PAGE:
JERUSALEM—With Prime Minister Ehud Olmert announcing that he will resign after his Kadima party chooses a new leader next month, the struggle for power in Israel now pits a hawk against a dove—and the hawk is gaining.
Shaul Mofaz, a former military chief and defense minister who has threatened to attack Iran, seems to have the all-important advantage in "electability" over his more liberal party rival, Foreign Minister Tzipi Livni, who is currently leading negotiations with the Palestinians.
After Kadima's September 17 primary, the new leader's electability will be determined not by the public but by the Knesset. Mofaz's war record, gender and salt-of-the-earth image seem to make him more suitable to the current parliament, with its right-wing, religious coloring.
The winner of the party primary will have to secure the support of a Knesset majority for a new coalition government. Otherwise, early elections will be called, probably next spring. And that is a prospect most members of this exceedingly unpopular Knesset fear like the plague.
For Kadima, national elections could be disastrous; polls say the party would take a beating and the right-wing Likud would be elevated to power.
Thus, for Kadima's 65,000 potential primary voters, Mofaz, with his popularity among parliamentarians, appears the better bet to keep the party in power longer—until, they hope, the scheduled end of the Knesset term in November 2010.
Such are the calculations that Mofaz, currently the transportation minister, is counting on. "The members of the current coalition wish to preserve it, and I think that under my leadership more members will join," he said after Olmert's announcement.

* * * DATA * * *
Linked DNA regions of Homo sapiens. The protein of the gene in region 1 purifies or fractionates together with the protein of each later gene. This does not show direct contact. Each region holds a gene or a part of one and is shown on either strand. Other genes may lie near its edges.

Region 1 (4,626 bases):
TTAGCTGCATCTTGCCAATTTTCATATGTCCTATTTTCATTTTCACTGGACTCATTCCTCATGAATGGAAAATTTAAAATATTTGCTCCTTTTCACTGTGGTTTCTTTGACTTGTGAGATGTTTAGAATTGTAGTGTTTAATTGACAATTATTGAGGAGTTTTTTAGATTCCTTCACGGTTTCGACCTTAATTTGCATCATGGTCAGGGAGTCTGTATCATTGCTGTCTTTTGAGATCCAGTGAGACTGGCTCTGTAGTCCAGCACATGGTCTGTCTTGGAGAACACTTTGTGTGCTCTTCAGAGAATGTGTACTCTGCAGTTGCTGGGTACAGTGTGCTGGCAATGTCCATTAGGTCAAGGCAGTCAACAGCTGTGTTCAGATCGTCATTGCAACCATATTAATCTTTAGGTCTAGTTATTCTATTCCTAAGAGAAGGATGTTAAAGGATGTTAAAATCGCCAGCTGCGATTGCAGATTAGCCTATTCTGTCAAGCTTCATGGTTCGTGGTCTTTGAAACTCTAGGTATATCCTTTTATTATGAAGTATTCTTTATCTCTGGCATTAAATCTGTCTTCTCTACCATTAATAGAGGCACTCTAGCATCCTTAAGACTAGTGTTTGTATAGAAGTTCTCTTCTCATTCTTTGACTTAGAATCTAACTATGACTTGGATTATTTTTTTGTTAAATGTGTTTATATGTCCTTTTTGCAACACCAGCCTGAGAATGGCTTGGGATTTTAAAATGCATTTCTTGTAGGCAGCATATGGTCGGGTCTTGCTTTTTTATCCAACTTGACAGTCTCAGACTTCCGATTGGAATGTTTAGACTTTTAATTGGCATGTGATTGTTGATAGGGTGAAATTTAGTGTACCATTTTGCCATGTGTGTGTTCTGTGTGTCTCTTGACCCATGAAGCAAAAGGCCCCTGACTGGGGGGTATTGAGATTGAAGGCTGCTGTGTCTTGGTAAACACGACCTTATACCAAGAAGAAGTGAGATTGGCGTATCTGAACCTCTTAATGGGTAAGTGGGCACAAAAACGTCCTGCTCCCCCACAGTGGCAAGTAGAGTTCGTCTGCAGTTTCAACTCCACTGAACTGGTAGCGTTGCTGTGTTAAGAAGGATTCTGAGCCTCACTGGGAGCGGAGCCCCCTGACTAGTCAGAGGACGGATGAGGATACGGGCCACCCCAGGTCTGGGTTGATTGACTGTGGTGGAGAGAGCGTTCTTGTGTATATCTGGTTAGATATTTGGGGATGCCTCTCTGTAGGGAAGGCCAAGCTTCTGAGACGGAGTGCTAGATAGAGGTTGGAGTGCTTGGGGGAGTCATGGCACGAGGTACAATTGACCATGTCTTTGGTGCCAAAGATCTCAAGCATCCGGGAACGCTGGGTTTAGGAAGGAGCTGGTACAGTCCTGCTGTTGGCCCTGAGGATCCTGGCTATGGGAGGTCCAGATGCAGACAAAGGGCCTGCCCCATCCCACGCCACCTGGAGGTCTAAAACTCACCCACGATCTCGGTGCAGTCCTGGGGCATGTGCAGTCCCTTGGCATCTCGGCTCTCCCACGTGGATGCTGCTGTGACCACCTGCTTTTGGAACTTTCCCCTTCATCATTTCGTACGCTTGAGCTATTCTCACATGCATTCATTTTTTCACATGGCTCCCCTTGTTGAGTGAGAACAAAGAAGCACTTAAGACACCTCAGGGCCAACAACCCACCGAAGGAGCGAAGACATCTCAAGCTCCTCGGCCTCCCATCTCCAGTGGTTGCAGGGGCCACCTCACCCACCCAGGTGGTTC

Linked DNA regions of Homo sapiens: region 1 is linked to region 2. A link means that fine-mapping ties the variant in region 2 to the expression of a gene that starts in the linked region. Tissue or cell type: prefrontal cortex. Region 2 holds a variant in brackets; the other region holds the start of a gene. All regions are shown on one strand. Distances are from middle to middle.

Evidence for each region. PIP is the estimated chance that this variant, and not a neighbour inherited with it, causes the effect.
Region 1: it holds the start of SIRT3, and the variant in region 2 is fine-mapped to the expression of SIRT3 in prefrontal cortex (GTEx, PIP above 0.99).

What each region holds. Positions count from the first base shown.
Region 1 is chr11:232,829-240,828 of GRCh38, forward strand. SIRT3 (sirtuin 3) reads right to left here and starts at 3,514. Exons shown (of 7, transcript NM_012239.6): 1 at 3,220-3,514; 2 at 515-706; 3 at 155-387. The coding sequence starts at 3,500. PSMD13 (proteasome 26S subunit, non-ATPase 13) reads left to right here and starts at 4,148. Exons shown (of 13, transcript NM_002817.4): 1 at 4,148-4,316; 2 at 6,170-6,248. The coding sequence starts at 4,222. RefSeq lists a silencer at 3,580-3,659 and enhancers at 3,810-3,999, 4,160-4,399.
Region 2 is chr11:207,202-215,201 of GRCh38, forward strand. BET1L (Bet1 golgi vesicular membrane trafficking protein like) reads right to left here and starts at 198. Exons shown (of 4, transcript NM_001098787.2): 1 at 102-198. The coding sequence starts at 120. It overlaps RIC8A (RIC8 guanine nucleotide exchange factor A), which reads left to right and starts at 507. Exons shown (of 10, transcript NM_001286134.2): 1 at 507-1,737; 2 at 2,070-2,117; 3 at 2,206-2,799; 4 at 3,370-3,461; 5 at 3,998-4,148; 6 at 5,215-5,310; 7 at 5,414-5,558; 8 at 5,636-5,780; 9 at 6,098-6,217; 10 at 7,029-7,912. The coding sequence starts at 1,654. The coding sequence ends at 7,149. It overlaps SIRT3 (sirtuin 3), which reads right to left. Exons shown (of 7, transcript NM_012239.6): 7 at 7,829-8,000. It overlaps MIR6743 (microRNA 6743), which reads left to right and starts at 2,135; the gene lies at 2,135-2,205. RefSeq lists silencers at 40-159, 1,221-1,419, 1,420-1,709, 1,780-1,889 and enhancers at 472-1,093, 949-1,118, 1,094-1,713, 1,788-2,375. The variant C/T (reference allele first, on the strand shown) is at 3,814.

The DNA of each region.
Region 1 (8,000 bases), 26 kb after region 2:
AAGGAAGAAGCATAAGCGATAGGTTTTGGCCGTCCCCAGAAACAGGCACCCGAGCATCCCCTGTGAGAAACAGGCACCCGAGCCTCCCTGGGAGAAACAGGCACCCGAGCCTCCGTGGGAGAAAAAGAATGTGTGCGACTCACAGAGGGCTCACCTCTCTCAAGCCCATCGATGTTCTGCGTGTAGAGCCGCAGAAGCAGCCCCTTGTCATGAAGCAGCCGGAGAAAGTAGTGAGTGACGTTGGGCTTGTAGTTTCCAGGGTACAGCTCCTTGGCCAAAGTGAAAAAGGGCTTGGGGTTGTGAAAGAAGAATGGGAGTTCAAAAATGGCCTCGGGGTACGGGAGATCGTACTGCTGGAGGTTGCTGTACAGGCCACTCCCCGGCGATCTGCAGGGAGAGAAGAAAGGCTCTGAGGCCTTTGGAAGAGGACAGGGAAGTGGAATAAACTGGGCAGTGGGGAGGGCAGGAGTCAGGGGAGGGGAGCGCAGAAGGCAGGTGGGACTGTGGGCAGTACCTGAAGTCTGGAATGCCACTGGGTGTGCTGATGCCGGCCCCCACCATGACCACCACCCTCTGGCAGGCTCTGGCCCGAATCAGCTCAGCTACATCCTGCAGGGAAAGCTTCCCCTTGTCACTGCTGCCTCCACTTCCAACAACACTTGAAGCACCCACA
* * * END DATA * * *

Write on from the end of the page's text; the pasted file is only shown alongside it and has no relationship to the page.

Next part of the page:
Surveys of Kadima voters had shown Livni lapping the field in the race for party leadership, putting her in line to be the first female Israeli prime minister since Golda Meir. But by last Friday, Israel's leading polling group, the Dahaf Institute, found Livni and Mofaz in a statistical tie.
The government's negotiations with the Palestinian Authority and Syria have been running in place all along, and now that Olmert joins President George W. Bush as a lame duck, the chance for a breakthrough on either track becomes even more obscure. The tenuous truce in Gaza between Israel and Hamas remains in the interest of both parties; Olmert's impending departure shouldn't change that.
However, if and when Mofaz or Livni takes over as premier—two long-shot candidates are also in the race—things could get interesting.
In early June, Mofaz told the daily Yediot Aharonot: "If Iran continues with its program for developing nuclear weapons, we will attack it. The sanctions are ineffective. Attacking Iran in order to stop its nuclear plans will be unavoidable."
By contrast, Livni, a lawyer and former Mossad agent, is not known for making rash public statements, tending to trust more in quiet negotiations.
If, on the other hand, the new Kadima leader cannot form a government, Likud chairman and former prime minister Binyamin Netanyahu becomes the heavy favorite to win early elections next spring and move into Olmert's office.
By that time, of course, there would also be a new leader in the White House. For now, the uncertainty about Israel's political future is greatly compounded by the uncertainty about America's.